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Category Archives: fear

The Great Nipple Debate Continues

As my regular readers know, I have been going back and forth about nipple reconstruction for this past year. Most of my worries have been based in fear. I realized a few days ago what another concern is.

I have these great breasts that are already a little droopy. I’m concerned that the nipple placement will make them look even droopier. If that happens, I’ll be back at square one with nipples that point at the ground.

Logic tells me that Dr. Elliott wouldn’t do that to me. He knows what I’ve been through. But because I want everyone going through this (or someone who might know someone going through this) to see that they are not alone in their feelings, whatever those may be, I’m writing it all down and sharing my fears and concerns with you.

I’ll know more when I see him for my one year-ish check up around the end of this month. That’s when I’ll talk to him more about what type of flap reconstruction he wants to do, what, if any revisions can be done to deal with the squarish shape of my breasts and placement of my new nipples.

As usual, I’ll report back when I learn more.

 

My Emotional Healing – One Year Later

In just a few days I will celebrate my one year breast reconstruction anniversary. It’s hard to believe that so much time has passed already. Yet here I sit with the Twins neatly filling out my  New Orleans t-shirt.

My regular readers know that the time before my reconstruction was  really bad. I talked honestly about feeling like a deformed, sub-human thing. I considered myself to be mangled and a not human being.

I also talked about wanting to kill myself. More than that: I had a plan for killing myself. I suffered from severe suicidal depression because of the mangled remnants of my chest. Once during the period that I had been hooked up to the VAC machine I called suicide hotline. She saved my life and I am grateful. She’s one of the reasons that I write this blog.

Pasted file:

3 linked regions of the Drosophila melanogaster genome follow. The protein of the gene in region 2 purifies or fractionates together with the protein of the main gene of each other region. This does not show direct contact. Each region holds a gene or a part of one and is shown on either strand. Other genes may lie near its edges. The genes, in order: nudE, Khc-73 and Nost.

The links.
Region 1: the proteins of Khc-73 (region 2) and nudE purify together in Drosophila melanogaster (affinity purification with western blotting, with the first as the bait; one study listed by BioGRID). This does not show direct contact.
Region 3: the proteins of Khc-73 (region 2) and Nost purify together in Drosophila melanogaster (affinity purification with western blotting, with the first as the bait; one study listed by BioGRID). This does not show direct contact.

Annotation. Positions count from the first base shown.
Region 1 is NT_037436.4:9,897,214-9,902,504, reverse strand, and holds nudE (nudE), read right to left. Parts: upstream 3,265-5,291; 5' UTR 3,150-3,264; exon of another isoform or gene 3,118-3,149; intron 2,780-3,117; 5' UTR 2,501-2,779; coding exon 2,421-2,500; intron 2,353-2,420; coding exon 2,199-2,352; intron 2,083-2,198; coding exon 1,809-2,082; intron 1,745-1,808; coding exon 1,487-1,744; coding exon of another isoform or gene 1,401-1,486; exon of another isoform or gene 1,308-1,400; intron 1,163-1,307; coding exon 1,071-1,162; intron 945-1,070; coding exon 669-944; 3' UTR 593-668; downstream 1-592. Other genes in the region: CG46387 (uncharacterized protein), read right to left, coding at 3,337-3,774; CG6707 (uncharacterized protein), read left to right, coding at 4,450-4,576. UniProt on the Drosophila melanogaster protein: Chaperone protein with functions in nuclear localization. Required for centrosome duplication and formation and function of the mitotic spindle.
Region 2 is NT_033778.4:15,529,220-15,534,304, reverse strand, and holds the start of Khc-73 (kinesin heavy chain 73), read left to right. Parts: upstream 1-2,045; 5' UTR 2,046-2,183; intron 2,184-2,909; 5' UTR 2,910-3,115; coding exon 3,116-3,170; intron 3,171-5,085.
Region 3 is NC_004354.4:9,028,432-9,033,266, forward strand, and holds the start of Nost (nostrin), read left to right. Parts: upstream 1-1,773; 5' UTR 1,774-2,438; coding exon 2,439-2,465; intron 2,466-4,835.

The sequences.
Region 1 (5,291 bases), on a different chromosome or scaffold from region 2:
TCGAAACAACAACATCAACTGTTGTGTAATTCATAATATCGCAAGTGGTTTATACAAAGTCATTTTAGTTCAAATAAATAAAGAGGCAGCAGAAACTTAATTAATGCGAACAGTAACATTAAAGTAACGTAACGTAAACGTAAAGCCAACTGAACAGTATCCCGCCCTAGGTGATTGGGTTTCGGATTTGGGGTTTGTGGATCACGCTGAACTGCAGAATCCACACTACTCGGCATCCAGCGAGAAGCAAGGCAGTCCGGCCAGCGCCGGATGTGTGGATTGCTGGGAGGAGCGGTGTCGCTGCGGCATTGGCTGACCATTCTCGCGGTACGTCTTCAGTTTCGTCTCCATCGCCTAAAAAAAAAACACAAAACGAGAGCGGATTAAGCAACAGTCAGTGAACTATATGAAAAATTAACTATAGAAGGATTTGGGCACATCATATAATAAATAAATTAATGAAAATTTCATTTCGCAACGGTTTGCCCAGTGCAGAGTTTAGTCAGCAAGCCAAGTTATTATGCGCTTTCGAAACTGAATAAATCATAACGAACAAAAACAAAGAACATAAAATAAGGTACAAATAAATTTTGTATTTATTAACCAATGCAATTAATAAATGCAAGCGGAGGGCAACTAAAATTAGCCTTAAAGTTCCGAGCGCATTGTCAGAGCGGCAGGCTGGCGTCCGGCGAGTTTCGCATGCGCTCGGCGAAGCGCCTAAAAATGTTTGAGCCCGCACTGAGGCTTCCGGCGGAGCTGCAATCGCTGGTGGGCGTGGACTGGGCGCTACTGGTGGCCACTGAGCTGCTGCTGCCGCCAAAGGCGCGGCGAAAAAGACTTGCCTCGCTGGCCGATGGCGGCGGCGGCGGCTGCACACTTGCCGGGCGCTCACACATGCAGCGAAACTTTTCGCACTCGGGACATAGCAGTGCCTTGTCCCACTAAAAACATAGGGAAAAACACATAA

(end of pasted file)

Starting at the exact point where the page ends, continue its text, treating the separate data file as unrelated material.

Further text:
Unfortunately, the time period before the surgery was MUCH worse. I knew I was much more serious about it than I had been previously because I wasn’t talking about it at all. My performance was SO convincing that no one in the family had the slightest idea that I had a plan in place to end my life if financing for the reconstruction had not come through.

I’ve come a LONG way since then. I’m much more content. I have real periods of happiness now. I understand that the severe depression was solely situational. In a case like that, no medication would have worked.

I LOVE the Twins. They have some minor flaws and quirks that I will talk about in another post. But I am SO grateful to have them that the flaws are a relatively minor issue and are, for all intents and purposes, inconsequential.